“We are starting to empower people. Now when I attend games, match officials and stewards alike are briefed about all forms of discrimination, including homophobia. That’s becoming much more consistent but there’s still work to do.”

Forest will be one of the Premier League clubs activating Rainbow Laces at its home game this weekend. Does Atkin think that a closeted gay or bi player might feel slightly on edge about this visibility, similar to how he felt about the campaign before he came out?

“Some people may get anxious or nervous because they’re still coming to terms with their own sexuality internally, or the thought of being out scares them,” he says.

“But I think in their heart they would feel loved, and that while they might not yet feel able to join in with the campaign like I do — for whatever reason — there are others fighting on their behalf.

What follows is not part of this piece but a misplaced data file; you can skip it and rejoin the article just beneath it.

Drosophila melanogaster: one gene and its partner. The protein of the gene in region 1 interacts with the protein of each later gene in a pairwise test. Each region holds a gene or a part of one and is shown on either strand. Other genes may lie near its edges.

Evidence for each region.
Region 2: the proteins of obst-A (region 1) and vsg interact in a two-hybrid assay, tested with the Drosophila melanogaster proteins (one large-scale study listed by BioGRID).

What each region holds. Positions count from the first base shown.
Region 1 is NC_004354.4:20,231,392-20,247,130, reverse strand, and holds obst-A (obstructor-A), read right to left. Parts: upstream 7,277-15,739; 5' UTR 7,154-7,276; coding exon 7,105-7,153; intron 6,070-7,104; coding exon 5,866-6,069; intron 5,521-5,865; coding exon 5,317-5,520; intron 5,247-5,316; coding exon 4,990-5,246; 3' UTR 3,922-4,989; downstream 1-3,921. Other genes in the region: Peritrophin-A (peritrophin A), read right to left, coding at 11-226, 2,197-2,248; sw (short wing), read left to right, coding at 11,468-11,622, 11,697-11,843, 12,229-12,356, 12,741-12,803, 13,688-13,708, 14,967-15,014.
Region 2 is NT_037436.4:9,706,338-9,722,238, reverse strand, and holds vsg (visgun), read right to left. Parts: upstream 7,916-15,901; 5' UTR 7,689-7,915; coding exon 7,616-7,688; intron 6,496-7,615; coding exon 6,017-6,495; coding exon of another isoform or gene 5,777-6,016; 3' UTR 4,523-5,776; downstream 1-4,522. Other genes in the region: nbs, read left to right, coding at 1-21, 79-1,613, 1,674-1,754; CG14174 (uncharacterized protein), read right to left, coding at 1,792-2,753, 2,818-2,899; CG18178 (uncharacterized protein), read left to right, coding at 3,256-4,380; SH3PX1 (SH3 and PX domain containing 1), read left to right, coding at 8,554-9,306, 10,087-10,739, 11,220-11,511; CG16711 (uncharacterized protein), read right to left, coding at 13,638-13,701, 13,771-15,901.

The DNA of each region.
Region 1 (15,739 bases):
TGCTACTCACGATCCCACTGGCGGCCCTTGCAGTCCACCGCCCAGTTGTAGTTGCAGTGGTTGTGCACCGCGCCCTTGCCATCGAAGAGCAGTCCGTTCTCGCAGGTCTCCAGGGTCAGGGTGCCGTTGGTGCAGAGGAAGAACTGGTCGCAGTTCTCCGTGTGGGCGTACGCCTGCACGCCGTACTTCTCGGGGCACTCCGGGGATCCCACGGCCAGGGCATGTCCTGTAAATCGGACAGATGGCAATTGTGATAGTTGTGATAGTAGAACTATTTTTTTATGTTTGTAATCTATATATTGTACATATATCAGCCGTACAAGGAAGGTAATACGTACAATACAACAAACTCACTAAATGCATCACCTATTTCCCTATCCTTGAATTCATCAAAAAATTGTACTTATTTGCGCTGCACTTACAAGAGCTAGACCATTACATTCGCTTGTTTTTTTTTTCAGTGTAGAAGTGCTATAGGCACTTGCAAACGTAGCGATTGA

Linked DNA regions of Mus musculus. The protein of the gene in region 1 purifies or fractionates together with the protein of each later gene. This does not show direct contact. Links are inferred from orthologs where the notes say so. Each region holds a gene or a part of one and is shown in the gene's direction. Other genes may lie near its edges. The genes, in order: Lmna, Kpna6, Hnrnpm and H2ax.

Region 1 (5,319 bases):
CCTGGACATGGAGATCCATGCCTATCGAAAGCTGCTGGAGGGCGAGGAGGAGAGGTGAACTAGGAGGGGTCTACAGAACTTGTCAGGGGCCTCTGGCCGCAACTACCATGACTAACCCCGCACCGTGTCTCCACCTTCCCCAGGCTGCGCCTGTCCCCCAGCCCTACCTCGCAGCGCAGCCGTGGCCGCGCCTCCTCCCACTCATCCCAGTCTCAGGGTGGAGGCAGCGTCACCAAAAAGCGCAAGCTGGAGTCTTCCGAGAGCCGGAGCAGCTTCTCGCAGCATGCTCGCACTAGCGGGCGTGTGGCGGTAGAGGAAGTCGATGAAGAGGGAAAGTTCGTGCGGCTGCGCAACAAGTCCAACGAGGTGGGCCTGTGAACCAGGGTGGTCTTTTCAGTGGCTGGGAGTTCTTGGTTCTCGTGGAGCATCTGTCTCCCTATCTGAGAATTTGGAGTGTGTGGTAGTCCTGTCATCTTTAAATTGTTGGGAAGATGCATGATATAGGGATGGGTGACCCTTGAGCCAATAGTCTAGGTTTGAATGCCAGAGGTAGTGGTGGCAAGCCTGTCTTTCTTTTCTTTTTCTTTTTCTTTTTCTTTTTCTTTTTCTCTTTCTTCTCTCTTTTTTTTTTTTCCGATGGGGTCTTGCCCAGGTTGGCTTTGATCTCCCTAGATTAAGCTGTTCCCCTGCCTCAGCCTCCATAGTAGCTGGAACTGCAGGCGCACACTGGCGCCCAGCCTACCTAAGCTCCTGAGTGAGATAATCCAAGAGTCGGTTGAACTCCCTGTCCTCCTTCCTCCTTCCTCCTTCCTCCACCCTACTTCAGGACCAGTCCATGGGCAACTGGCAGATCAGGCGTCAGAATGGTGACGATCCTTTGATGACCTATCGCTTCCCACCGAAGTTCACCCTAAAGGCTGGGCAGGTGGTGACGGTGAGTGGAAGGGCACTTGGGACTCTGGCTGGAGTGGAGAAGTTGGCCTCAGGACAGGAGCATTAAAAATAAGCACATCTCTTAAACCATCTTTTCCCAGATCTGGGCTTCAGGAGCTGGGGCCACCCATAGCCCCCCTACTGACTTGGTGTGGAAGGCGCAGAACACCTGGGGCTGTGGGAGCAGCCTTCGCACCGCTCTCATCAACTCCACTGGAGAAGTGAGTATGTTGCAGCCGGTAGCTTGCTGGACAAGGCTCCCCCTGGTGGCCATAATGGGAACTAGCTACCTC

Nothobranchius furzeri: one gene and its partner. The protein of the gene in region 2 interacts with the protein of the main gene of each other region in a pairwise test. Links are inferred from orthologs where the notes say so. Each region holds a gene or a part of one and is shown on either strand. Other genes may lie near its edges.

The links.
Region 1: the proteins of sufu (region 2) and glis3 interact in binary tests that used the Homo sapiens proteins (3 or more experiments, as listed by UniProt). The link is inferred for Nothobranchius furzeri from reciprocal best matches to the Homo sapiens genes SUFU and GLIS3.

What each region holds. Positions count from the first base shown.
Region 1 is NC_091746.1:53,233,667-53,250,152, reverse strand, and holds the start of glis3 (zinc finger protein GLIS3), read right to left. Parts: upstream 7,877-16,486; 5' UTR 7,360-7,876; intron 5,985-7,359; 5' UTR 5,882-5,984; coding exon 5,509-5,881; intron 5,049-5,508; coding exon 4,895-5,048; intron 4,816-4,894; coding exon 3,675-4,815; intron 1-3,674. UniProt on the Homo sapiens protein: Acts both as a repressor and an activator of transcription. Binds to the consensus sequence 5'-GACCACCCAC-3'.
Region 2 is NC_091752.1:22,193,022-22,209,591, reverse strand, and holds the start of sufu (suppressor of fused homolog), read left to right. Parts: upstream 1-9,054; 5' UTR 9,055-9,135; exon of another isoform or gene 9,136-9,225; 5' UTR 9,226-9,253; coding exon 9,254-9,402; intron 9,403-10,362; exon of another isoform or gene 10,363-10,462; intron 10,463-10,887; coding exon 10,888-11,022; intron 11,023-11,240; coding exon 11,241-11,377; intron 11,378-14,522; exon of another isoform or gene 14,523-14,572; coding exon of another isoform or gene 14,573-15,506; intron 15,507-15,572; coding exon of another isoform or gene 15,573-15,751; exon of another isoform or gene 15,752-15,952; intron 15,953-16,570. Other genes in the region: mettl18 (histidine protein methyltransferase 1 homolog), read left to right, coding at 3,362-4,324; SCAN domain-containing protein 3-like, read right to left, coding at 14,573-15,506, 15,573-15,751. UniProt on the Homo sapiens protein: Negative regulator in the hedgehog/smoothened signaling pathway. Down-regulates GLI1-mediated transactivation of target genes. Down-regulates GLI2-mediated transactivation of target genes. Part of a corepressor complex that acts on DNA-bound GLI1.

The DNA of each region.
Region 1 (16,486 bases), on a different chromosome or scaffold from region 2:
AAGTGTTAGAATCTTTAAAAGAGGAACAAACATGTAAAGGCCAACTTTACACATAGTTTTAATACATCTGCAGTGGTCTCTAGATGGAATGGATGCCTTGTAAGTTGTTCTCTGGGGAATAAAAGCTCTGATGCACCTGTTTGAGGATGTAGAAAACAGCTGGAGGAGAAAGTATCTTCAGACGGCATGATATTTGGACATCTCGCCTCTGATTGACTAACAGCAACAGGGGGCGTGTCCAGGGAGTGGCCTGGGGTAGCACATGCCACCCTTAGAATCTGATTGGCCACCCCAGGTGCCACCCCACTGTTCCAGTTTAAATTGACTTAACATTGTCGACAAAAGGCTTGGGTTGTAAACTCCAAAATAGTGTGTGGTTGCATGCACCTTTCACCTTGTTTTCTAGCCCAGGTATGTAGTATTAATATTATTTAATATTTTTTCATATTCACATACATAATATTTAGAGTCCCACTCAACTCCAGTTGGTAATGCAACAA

“Rainbow Laces is not always going to change some people’s opinions sadly but what it does do well is reach younger people, who are the next stars, referees or spectators coming into the game.

“I always thought it would be a young footballer coming through who would be the first to come out and that’s what happened with Jake Daniels.”

Atkin says the storytelling element is significant too. He could have come out by posting to his own social media accounts but chose to work with an inclusion-focused sports media platform to frame his message, reach a bigger audience and inspire others. It’s the same ‘courage is contagious’ strategy that is the bedrock of Outsports.

“These stories are all like little fires being lit, which together are growing in size, lighting the way and encouraging more LGBTQ people to come into sport or to be visible when they weren’t before.

“When you have the media onside, that’s a really strong message that everyone in the circle of sport is playing their part.”

Stonewall’s Rainbow Laces campaign is currently receiving its annual activation across British sport from November 25 to December 10.